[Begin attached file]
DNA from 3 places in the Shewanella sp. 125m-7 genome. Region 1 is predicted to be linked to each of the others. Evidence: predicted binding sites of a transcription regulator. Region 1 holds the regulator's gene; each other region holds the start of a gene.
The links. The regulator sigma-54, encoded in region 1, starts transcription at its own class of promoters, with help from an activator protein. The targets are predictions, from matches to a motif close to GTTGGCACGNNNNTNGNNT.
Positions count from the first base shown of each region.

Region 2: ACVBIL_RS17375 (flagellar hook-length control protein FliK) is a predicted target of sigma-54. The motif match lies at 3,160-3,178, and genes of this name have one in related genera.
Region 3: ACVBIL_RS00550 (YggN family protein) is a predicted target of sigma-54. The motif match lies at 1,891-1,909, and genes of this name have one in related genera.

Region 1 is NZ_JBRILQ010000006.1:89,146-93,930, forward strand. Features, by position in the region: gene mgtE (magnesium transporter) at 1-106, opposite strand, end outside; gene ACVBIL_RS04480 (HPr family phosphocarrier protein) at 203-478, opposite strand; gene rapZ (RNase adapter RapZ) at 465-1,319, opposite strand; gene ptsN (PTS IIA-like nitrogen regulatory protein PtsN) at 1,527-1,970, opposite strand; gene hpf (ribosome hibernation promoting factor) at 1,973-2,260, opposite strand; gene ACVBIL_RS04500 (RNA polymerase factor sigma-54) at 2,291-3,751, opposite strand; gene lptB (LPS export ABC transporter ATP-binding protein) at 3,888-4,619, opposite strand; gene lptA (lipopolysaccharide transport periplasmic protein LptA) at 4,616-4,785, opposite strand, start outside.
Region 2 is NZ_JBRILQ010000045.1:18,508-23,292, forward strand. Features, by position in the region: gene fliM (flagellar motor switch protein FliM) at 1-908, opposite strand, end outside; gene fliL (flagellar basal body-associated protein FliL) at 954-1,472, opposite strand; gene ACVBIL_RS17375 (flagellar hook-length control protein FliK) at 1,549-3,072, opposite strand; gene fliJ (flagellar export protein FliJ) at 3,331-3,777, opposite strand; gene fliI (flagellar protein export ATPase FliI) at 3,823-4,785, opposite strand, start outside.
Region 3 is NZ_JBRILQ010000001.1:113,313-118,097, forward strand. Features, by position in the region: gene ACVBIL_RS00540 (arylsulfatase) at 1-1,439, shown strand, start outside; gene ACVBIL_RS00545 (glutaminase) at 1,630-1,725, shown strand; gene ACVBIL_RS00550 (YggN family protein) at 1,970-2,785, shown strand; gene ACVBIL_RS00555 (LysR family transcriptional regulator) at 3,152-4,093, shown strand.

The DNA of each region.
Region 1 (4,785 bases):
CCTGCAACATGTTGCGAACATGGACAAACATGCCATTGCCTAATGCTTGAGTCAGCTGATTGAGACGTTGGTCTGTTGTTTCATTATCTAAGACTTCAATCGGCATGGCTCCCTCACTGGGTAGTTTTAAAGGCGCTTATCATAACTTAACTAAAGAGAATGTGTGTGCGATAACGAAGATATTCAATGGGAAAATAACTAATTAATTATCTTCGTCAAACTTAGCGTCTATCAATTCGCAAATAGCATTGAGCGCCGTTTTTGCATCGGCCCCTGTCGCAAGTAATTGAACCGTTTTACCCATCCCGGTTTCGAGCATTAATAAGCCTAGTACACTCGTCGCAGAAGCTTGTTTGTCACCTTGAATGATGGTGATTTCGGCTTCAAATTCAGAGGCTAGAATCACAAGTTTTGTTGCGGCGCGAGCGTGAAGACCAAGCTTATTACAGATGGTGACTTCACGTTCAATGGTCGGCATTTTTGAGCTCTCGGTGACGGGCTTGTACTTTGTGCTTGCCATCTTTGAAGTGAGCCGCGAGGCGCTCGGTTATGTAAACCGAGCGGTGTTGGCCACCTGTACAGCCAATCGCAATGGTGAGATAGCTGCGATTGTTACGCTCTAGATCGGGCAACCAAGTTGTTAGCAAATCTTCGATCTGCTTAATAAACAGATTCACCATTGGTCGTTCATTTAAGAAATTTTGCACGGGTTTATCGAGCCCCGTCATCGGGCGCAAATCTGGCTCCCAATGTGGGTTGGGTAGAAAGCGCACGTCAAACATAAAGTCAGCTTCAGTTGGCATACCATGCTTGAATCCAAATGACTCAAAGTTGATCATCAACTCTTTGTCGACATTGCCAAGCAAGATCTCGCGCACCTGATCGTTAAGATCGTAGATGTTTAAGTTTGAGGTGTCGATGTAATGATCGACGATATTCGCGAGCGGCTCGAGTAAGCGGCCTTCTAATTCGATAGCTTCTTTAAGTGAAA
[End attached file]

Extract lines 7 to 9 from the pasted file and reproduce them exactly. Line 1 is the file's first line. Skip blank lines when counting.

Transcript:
Region 2 is NZ_JBRILQ010000045.1:18,508-23,292, forward strand. Features, by position in the region: gene fliM (flagellar motor switch protein FliM) at 1-908, opposite strand, end outside; gene fliL (flagellar basal body-associated protein FliL) at 954-1,472, opposite strand; gene ACVBIL_RS17375 (flagellar hook-length control protein FliK) at 1,549-3,072, opposite strand; gene fliJ (flagellar export protein FliJ) at 3,331-3,777, opposite strand; gene fliI (flagellar protein export ATPase FliI) at 3,823-4,785, opposite strand, start outside.
Region 3 is NZ_JBRILQ010000001.1:113,313-118,097, forward strand. Features, by position in the region: gene ACVBIL_RS00540 (arylsulfatase) at 1-1,439, shown strand, start outside; gene ACVBIL_RS00545 (glutaminase) at 1,630-1,725, shown strand; gene ACVBIL_RS00550 (YggN family protein) at 1,970-2,785, shown strand; gene ACVBIL_RS00555 (LysR family transcriptional regulator) at 3,152-4,093, shown strand.

The DNA of each region.